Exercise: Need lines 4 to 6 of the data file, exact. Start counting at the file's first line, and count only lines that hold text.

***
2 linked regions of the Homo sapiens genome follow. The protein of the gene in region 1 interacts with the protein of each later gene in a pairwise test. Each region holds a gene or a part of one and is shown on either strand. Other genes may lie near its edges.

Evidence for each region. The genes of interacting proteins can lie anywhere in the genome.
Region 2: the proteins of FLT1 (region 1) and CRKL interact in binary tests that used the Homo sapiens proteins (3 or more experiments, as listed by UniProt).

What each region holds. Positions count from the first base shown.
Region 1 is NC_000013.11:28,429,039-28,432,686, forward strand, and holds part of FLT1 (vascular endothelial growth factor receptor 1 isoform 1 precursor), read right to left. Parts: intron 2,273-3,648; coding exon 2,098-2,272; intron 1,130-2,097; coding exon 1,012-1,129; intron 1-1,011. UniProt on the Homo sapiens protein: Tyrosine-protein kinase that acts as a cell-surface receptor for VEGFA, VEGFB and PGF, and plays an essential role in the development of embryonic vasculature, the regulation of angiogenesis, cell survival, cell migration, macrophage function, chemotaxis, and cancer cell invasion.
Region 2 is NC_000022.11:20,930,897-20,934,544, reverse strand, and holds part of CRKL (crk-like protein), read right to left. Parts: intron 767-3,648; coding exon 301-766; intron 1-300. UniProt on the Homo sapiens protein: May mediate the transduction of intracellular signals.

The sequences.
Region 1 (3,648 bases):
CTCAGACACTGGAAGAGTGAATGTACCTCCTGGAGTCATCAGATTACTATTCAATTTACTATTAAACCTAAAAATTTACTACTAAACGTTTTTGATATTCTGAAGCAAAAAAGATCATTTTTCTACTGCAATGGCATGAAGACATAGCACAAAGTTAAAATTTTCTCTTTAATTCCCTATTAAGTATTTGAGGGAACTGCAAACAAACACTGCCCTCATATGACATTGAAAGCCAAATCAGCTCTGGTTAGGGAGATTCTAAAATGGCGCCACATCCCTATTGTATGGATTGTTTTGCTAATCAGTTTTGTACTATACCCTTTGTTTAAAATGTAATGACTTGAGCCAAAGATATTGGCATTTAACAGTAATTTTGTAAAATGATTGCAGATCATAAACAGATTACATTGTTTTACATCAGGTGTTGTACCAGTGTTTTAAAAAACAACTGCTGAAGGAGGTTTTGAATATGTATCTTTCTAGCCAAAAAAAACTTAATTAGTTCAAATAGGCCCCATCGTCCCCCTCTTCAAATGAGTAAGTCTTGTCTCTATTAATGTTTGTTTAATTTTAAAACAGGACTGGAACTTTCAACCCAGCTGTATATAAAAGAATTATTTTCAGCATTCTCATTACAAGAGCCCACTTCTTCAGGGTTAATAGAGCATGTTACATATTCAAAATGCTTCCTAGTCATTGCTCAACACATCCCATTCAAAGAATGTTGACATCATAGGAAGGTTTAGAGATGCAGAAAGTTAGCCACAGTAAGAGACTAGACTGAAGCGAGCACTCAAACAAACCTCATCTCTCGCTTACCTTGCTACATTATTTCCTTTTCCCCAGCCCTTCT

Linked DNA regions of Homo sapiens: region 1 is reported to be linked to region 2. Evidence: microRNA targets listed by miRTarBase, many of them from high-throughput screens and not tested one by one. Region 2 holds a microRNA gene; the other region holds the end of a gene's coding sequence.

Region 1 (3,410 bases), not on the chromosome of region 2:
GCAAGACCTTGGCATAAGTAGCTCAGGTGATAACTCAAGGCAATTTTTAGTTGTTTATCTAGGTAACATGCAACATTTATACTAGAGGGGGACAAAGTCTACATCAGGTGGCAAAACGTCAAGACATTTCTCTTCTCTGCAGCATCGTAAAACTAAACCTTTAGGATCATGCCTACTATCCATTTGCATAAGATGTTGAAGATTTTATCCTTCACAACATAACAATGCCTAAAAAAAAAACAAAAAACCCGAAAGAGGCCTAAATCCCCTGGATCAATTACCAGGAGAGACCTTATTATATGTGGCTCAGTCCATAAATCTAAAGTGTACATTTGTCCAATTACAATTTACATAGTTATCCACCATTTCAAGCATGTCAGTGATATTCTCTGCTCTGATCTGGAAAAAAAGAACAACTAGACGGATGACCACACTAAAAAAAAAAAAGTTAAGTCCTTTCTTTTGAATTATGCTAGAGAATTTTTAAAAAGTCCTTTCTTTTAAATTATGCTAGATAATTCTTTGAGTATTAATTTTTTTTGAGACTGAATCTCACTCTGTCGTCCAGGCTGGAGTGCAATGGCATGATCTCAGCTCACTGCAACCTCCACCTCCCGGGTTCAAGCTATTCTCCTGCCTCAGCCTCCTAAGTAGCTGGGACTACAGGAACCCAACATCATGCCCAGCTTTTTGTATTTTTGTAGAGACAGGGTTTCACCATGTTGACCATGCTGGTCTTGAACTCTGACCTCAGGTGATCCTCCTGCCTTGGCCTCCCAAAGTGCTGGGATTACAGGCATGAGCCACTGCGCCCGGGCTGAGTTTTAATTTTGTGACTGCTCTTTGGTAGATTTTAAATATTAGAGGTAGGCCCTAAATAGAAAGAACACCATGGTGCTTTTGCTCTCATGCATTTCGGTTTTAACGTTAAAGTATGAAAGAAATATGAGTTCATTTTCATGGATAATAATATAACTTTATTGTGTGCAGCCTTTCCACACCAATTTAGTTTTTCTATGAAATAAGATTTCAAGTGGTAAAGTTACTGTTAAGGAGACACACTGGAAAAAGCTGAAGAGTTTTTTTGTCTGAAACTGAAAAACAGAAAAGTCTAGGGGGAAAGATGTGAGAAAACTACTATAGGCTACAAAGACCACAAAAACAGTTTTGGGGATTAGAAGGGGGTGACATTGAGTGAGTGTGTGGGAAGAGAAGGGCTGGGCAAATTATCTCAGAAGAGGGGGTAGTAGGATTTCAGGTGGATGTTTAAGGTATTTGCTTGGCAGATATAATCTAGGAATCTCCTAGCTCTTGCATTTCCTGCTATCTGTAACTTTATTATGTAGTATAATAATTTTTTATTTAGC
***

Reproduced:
What each region holds. Positions count from the first base shown.
Region 1 is NC_000013.11:28,429,039-28,432,686, forward strand, and holds part of FLT1 (vascular endothelial growth factor receptor 1 isoform 1 precursor), read right to left. Parts: intron 2,273-3,648; coding exon 2,098-2,272; intron 1,130-2,097; coding exon 1,012-1,129; intron 1-1,011. UniProt on the Homo sapiens protein: Tyrosine-protein kinase that acts as a cell-surface receptor for VEGFA, VEGFB and PGF, and plays an essential role in the development of embryonic vasculature, the regulation of angiogenesis, cell survival, cell migration, macrophage function, chemotaxis, and cancer cell invasion.
Region 2 is NC_000022.11:20,930,897-20,934,544, reverse strand, and holds part of CRKL (crk-like protein), read right to left. Parts: intron 767-3,648; coding exon 301-766; intron 1-300. UniProt on the Homo sapiens protein: May mediate the transduction of intracellular signals.